Theaster Gates' new Stony Island Arts Bank is part library, part community center, part event space and part study in South Shore architecture and civic history. Originally built in 1923 as the Stony Island Trust & Savings Bank, the building sat vacant for three decades before the Rebuild Foundation took it over in 2012. The organization is working feverishly to complete the final touches on the 17,000-square-foot building to prepare it for its big grand opening on October 3.

1. Chicago Cultural Center

78 E Washington St, Chicago, IL 60602

The main venue for the Biennial, this municipal cultural center, the nation's first, was built on land donated by the Grand Army of the Republic, a fraternal organization of Union Civil War vets. Finished in 1897 for $2 million, the building by Shepley, Rutan and Coolidge features an array of Neoclassical and Italian Renaissance features and the largest Tiffany Dome in the world. During the Biennial, guests can tour the main exhibition here, view a showcase of special homes designed by an array of international firms (Tatiana Bilbao, MOS, and VTN) as well as an installation by SO-IL, and see an exhibition of speculative Chicago urban designs called BOLD: Alternative Scenarios for Chicago.

78 E Washington St
Chicago, IL 60602

2. Art Institute of Chicago

111 S Michigan Ave, Chicago, IL 60603

This Beaux-Arts centerpiece of Michigan Avenue designed by Shepley, Rutan and Coolidge of Boston was the third location for the institute, and was initially built for the World's Columbian Exposition. The iconic lion statues by Edward Kemeys located at the main entrance, known as "stands in an attitude of defiance," and "on the prowl," are dressed in the uniforms of any Chicago pro team in the playoffs.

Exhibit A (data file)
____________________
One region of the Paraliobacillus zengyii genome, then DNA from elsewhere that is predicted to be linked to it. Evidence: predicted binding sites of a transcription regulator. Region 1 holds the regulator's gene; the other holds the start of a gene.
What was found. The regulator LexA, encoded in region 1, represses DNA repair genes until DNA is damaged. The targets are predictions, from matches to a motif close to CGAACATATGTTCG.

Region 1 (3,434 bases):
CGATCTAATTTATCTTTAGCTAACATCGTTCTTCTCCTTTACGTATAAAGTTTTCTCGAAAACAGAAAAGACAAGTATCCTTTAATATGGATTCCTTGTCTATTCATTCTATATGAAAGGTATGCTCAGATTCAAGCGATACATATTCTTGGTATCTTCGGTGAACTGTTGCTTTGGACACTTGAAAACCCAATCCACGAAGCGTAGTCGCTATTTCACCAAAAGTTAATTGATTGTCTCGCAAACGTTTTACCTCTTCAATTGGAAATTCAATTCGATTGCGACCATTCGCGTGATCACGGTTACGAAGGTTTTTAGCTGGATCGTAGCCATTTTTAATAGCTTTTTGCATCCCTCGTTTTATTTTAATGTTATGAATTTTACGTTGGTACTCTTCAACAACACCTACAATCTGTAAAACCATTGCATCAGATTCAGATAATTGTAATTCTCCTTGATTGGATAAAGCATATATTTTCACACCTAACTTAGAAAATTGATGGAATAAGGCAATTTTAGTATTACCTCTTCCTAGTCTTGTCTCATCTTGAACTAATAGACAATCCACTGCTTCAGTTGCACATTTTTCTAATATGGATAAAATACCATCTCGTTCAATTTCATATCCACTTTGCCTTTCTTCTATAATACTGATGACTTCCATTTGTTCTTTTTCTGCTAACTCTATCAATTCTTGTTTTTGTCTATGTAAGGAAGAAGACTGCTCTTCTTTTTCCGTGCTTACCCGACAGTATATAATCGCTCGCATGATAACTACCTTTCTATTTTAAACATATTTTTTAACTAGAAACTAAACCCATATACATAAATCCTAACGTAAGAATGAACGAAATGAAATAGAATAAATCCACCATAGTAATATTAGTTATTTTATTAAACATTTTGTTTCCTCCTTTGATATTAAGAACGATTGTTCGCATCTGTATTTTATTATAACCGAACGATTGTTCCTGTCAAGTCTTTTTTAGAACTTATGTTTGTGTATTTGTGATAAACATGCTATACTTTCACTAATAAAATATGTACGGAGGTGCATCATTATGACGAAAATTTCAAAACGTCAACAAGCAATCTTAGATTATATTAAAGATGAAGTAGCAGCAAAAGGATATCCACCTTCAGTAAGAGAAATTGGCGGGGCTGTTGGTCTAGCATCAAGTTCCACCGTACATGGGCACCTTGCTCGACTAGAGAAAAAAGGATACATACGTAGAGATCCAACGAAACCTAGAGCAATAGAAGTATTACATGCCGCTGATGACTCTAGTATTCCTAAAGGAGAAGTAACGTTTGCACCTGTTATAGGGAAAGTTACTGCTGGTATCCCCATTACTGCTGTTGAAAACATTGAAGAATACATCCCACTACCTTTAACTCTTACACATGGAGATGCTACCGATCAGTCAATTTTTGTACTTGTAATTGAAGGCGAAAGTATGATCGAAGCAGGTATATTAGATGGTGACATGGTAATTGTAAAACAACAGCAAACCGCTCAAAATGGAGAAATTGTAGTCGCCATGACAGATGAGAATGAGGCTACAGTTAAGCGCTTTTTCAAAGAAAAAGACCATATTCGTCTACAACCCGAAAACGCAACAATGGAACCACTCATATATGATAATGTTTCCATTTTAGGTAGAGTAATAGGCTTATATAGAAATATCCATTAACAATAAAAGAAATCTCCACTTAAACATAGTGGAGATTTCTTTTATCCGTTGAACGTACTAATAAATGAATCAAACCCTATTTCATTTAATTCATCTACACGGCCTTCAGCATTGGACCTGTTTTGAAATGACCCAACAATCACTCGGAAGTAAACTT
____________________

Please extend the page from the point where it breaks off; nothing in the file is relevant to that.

111 S Michigan Ave
Chicago, IL 60603

3. Millennium Park

McCormick Pl Busway, Chicago, IL 60603

One of the latest addition to Chicago's "front yard," the acres of park stretching out east of the Loop, Millennium Park will play host to the winners of the Lakefront Kiosk competition.

McCormick Pl Busway
Chicago, IL 60603

4. Graham Foundation

4 W Burton Pl, Chicago, IL 60610

This Gold Coast center for architecture and design studies is housed within the Madlener House, a turn-of-the-century Prairie-style home designed for German-American liquor distiller and merchant Albert Fridolin Madlener. The cubic shape created by architect Richard E. Schmidt recalls German neoclassical mixed with the influences of Wright and Sullivan.

4 W Burton Pl
Chicago, IL 60610

5. Expo 72

72 E Randolph St, Chicago, IL 60601

This small gallery space across the street from the Cultural Center will host an array of special events and programming.

72 E Randolph St
Chicago, IL 60601

6. Water Tower Gallery

806 N Michigan Ave, Chicago, IL 60611

This gallery sits inside an especially historic piece of Chicago architecture, the municipal water pumps designed by prolific architect William W. Boyington. They were one of the few downtown structures to survive the 1871 Chicago Fire.

806 N Michigan Ave
Chicago, IL 60611

7. Illinois Institute of Technology

3360 S State St, Chicago, IL 60616

A series of events will take place in one of Mies van der Rohe's most famous designs, the elegant Crown Hall on the IIT campus.

3360 S State St
Chicago, IL 60616

8. Stony Island Art Bank

6760 S Stony Island Ave, Chicago, IL 60649

Theaster Gates' new Stony Island Arts Bank is part library, part community center, part event space and part study in South Shore architecture and civic history. Originally built in 1923 as the Stony Island Trust & Savings Bank, the building sat vacant for three decades before the Rebuild Foundation took it over in 2012. The organization is working feverishly to complete the final touches on the 17,000-square-foot building to prepare it for its big grand opening on October 3.

6760 S Stony Island Ave
Chicago, IL 60649